Just as it is wrong to demand that Palestinians (or other Arabs or Muslims) condemn Hamas before they have the right to support against racism, so too is demanding that Israelis or diaspora Jews demonstrate their ideological purity – are “good” Jews – before bigotry against them will be taken seriously.

Solidarity against racism does not require endorsement of the dominant politics of the victimised person or group. But it does require that opposition to racism and other bigotries be unconditional, even when members of the targeted group may have reactionary views.

The left can and must unconditionally oppose anti-Palestinian and anti-Muslim bigotry without endorsing Hamas; it can and must unconditionally oppose antisemitism without endorsing Israeli chauvinism.

Not platforming false friends

A particular feature of the current crisis and its global aftershocks is far right activists (including hardcore fascists and literal Nazis) cynically using Palestine solidarity to push antisemitism. Small numbers of far-right activists are joining anti-Israel marches. Huge numbers of pro-Palestinian social media users are amplifying far-right dis-influencers who have inserted themselves into the discourse, often backed by Russian and Iranian state influence networks. In the weeks after 7 October, accounts such as Jackson Hinkle (an advocate of “MAGA Communism”) and Anastasia Loupis (a right-wing anti-vaccination activist) accumulated millions of followers among users hostile to Israel with their viral posts (many containing fake stories) about the conflict.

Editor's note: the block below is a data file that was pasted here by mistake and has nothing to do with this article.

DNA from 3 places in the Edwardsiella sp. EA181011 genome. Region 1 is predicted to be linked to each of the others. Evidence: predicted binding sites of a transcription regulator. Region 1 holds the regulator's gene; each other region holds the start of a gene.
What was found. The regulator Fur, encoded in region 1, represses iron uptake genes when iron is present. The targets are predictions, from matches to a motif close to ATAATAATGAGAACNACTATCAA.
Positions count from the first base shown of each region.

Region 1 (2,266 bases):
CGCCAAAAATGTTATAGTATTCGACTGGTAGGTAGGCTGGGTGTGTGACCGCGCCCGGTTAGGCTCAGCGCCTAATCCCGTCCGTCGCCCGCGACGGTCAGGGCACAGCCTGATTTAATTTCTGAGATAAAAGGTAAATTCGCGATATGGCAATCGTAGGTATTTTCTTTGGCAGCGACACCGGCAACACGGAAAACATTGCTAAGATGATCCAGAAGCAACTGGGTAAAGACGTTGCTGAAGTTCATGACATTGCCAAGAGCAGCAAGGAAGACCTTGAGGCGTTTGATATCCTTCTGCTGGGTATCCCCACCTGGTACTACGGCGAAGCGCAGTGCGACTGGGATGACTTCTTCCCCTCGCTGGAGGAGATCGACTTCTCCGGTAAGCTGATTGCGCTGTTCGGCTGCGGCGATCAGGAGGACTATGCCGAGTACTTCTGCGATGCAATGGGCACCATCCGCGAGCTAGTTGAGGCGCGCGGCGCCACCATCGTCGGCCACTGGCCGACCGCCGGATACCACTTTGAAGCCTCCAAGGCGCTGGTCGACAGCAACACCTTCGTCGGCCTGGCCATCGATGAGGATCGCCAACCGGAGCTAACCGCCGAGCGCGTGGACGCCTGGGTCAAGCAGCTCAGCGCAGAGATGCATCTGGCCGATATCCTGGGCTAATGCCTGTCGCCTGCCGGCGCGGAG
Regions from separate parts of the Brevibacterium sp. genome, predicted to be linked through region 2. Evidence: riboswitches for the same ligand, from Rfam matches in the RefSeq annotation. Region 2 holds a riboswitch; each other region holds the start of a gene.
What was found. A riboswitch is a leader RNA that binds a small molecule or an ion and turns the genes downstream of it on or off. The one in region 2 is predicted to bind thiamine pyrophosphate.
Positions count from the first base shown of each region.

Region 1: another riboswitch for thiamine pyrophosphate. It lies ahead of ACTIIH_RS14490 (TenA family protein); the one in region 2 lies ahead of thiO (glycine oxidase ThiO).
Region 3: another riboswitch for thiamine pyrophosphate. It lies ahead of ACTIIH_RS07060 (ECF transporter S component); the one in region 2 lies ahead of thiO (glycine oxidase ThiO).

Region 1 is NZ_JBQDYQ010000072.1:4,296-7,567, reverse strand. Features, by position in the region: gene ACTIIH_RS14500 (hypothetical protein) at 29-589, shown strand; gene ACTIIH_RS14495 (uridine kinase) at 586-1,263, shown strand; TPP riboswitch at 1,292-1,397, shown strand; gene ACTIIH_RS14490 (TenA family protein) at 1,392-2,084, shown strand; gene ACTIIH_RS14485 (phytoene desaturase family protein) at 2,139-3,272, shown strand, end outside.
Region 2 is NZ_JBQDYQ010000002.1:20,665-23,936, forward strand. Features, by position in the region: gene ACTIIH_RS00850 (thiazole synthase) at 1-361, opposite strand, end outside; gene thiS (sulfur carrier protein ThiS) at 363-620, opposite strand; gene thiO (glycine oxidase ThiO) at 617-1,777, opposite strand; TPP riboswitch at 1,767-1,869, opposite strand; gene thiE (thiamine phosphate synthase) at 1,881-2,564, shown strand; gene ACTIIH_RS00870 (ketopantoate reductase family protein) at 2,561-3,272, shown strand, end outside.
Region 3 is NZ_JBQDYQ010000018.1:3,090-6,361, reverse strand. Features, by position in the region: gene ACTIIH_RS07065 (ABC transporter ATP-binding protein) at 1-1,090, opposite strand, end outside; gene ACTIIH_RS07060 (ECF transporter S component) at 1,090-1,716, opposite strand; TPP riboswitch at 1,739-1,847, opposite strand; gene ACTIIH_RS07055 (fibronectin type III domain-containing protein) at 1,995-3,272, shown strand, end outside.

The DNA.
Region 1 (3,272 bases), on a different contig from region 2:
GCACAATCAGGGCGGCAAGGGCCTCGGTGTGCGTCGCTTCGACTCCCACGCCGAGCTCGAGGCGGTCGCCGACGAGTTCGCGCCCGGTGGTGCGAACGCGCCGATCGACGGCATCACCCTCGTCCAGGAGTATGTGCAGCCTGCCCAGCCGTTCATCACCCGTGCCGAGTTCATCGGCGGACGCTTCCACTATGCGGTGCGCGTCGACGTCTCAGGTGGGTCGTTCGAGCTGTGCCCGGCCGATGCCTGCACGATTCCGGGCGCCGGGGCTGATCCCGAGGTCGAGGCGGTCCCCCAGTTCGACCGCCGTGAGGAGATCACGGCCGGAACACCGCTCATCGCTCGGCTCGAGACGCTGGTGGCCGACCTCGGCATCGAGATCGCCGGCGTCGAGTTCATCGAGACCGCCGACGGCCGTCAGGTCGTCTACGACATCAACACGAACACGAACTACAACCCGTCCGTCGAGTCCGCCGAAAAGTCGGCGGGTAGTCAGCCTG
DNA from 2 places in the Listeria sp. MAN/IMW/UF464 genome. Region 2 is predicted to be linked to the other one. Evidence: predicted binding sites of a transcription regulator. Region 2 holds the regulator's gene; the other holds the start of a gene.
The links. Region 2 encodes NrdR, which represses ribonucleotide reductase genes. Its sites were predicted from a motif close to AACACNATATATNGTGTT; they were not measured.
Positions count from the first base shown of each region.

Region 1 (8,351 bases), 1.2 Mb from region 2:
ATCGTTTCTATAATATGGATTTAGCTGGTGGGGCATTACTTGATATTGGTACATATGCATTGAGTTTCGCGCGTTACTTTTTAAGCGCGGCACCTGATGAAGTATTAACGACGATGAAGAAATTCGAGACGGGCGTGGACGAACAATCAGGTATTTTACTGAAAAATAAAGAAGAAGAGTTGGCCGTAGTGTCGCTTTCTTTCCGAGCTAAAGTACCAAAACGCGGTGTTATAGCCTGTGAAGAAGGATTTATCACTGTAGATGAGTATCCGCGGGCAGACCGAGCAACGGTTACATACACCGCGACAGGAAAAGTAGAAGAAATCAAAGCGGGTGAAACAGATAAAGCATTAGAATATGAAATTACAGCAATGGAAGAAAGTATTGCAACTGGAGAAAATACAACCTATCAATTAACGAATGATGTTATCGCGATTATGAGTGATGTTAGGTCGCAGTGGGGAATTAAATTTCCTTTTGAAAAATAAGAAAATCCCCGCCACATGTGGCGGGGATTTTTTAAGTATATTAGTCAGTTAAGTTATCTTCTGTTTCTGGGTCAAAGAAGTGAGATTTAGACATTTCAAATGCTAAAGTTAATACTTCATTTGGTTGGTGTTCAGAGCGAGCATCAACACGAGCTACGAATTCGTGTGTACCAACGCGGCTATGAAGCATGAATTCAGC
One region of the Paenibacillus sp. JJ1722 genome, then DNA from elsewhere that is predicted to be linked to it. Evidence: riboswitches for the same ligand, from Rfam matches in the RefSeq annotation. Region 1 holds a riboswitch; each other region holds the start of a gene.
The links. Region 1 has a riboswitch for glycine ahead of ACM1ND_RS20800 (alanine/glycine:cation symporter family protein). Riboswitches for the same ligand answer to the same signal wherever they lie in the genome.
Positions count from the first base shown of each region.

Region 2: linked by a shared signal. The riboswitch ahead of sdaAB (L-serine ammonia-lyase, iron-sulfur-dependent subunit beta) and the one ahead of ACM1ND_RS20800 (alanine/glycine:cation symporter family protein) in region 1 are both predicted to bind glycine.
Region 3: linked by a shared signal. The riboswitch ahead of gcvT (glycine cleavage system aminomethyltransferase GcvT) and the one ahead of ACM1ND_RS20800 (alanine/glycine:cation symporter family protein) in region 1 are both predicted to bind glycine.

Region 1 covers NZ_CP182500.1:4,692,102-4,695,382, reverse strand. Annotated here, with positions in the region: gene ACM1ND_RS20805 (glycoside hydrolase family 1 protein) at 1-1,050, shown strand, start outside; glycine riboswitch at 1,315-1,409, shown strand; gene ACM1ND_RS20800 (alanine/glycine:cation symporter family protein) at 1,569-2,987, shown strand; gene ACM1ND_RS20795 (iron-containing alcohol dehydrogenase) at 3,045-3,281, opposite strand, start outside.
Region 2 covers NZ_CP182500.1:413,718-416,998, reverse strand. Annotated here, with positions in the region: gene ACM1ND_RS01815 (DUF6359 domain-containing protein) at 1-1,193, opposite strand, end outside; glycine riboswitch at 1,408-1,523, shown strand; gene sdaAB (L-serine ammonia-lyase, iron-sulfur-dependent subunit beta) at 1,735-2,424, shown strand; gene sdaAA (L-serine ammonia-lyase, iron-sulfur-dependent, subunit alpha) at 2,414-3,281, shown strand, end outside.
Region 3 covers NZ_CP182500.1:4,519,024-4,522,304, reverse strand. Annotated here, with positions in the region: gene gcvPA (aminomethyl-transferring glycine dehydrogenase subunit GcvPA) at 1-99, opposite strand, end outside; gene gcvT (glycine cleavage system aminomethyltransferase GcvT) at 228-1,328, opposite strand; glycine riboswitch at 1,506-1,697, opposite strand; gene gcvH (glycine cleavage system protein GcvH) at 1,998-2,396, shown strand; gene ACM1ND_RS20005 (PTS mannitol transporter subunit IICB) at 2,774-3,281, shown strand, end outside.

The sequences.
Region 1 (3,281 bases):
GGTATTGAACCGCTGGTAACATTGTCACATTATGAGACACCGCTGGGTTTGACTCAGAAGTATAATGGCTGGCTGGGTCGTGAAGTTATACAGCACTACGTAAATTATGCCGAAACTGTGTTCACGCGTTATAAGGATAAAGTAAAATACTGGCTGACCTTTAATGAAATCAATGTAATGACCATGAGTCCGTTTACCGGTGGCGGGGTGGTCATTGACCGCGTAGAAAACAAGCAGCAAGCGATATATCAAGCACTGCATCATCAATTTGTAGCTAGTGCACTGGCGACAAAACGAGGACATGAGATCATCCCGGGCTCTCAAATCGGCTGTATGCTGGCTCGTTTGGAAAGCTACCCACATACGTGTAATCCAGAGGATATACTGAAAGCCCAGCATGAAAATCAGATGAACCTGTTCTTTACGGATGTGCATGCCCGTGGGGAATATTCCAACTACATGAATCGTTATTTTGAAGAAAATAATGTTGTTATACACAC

On the other hand, the far right is not homogenous, and far-right Islamophobic activists, many of whom are themselves revealed as antisemitic with just a little scratching, are cynically using Jewish fear and wider public outrage at Hamas terrorism to promote anti-Muslim hostility and to launder their racist reputations. We need to expose and marginalise these bad actors. We need to draw clear lines. We should not allow Jewish and Palestinian suffering to be instrumentalised by political entrepreneurs. Any groups that provide an active platform for Nazi, fascist, and related speakers should be treated in a similar fashion to those sympathetic to White separatism.


We have written this text as a critique of a common sense that has come to predominate across much of the left. It is a critique from the left, and for the left.

As left activists and organisers, we do not see the trends we describe as inevitable outgrowths of foundational left-wing principles. We see them as resulting from the distortion and abandonment of foundational left-wing principles.

We welcome additional co-signatories, including from those who wish to endorse some parts of the text but not others, and critical responses. Given the context, we especially welcome responses, including critical ones, from Palestinian and Israeli leftists. We hope the text can contribute to a wider debate about how to transform and renew the left.

We see that effort of renewal and transformation as a necessary task for anyone who does not wish to foreclose the possibility for systemic change. We welcome engagement from anyone committed to such change, and who understands that, to be an effective instrument for achieving it, the left must change itself.

Ben Gidley, Daniel Mang, Daniel Randall